October 21, 2013

Musical Expression | Articles

Musical Expression

Lou Walinsky
Submitted: Monday, February 11, 2013 - 9:48am
Creating and communicating a story, feeling, or mood for the listener is essential in playing any genre of music.
What is the point of playing music unless it says something? Unless it moves and
touches the listener in some way? The endless hours involved in learning the nuts and bolts of an instrument must lead to the performer creating and communicating a story, a feeling, or a mood for the listener. No matter if the performer is playing for only him/herself or for hundreds or thousands of people. No matter if the music is composed or improvised, in whatever genre it may be. In order for the music to work its magic, the performer must go beyond simply playing the notes correctly to letting the sounds take flight.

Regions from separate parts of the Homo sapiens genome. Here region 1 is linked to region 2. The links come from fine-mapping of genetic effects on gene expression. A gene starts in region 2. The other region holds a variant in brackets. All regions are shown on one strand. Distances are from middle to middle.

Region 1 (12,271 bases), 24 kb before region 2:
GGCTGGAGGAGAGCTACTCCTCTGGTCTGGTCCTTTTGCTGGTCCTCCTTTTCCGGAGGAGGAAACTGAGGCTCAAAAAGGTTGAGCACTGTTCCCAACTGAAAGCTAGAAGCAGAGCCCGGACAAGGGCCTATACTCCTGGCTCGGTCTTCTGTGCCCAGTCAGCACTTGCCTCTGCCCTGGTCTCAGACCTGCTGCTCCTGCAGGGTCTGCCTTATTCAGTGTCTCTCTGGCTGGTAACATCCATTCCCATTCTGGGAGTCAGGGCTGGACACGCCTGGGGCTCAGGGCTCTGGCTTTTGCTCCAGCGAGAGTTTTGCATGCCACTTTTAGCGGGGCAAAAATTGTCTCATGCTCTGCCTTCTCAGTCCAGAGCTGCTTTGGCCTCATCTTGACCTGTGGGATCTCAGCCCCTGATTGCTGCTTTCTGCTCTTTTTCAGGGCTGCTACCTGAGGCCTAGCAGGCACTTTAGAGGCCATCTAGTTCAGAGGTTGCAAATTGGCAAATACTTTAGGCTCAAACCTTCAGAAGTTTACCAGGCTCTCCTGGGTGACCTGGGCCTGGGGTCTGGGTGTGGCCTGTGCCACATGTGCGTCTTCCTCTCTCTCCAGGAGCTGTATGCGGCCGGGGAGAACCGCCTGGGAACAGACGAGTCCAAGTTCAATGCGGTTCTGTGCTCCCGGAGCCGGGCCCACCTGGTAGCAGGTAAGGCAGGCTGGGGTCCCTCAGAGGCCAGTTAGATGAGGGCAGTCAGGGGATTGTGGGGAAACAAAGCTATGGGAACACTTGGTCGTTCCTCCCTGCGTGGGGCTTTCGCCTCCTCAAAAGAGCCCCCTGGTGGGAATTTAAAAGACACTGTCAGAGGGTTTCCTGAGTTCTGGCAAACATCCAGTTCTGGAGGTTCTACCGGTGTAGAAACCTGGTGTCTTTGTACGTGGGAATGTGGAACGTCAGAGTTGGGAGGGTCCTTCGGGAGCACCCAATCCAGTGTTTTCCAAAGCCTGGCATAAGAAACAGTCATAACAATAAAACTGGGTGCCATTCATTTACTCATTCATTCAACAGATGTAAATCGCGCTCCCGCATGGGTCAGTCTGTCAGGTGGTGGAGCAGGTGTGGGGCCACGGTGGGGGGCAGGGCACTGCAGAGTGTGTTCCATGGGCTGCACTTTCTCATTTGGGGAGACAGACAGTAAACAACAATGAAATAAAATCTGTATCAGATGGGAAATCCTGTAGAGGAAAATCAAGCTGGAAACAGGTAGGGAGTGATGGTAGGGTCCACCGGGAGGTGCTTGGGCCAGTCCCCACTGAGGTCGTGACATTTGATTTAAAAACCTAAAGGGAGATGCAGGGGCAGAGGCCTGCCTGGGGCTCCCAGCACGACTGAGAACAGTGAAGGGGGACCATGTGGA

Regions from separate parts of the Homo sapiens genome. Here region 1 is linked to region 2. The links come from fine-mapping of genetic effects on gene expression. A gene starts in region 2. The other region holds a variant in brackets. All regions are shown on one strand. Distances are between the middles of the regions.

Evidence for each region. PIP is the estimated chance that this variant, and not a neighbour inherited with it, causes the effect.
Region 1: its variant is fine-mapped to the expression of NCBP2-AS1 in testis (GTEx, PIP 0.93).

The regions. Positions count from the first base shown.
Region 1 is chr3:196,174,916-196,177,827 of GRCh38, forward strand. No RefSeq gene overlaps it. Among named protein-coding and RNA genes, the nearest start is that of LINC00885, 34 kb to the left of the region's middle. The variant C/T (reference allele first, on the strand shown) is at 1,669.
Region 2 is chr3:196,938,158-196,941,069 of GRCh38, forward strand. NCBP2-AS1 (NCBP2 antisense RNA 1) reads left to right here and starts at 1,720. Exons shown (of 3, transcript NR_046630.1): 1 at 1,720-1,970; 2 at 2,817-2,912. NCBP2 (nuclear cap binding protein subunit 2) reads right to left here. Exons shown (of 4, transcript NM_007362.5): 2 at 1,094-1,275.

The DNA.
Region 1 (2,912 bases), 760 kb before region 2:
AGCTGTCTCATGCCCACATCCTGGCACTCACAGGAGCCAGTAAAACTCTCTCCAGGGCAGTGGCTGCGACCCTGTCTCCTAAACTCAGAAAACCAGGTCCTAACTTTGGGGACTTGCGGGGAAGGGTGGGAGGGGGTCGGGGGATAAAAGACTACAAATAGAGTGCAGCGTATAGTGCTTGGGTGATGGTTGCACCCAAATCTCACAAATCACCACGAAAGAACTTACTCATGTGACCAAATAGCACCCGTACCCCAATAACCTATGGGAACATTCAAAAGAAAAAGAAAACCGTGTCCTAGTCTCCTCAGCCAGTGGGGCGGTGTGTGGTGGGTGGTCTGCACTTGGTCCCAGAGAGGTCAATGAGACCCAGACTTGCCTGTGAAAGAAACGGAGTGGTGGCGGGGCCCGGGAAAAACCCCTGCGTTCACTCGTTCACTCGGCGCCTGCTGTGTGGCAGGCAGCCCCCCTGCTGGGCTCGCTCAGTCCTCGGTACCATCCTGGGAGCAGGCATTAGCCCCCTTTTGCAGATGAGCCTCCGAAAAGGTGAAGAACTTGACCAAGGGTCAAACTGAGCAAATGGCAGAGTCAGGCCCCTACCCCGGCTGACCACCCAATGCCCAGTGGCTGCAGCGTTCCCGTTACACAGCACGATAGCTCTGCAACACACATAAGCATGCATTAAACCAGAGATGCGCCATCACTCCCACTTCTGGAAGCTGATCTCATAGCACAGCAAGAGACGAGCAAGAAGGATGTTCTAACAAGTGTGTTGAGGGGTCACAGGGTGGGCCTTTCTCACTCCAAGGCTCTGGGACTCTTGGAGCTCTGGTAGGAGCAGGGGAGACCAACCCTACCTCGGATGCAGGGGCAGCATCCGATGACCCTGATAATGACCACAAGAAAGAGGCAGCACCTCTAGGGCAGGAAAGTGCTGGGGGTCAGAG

Sara Freed, one of my most influential piano teachers, wrote this poem about musical expression, in 1964:
I must make the mood of the music my own,
With all the awareness I have ever known.
The sadness of the lento, largo, and adagio,
The gladness of the rondo, allegro and scherzando.
Shouting, weeping, dancing in turn,
Developing discipline so demanding and stern.
My throat sings silently while fingers rise and fall,
The note is nothing unless the music is all.
The timeless sentiments expressed in these words are worthy goals for all music students and performers to aspire to. Making those goals a reality in one’s music is one of the great challenges and joys of learning to play an instrument.
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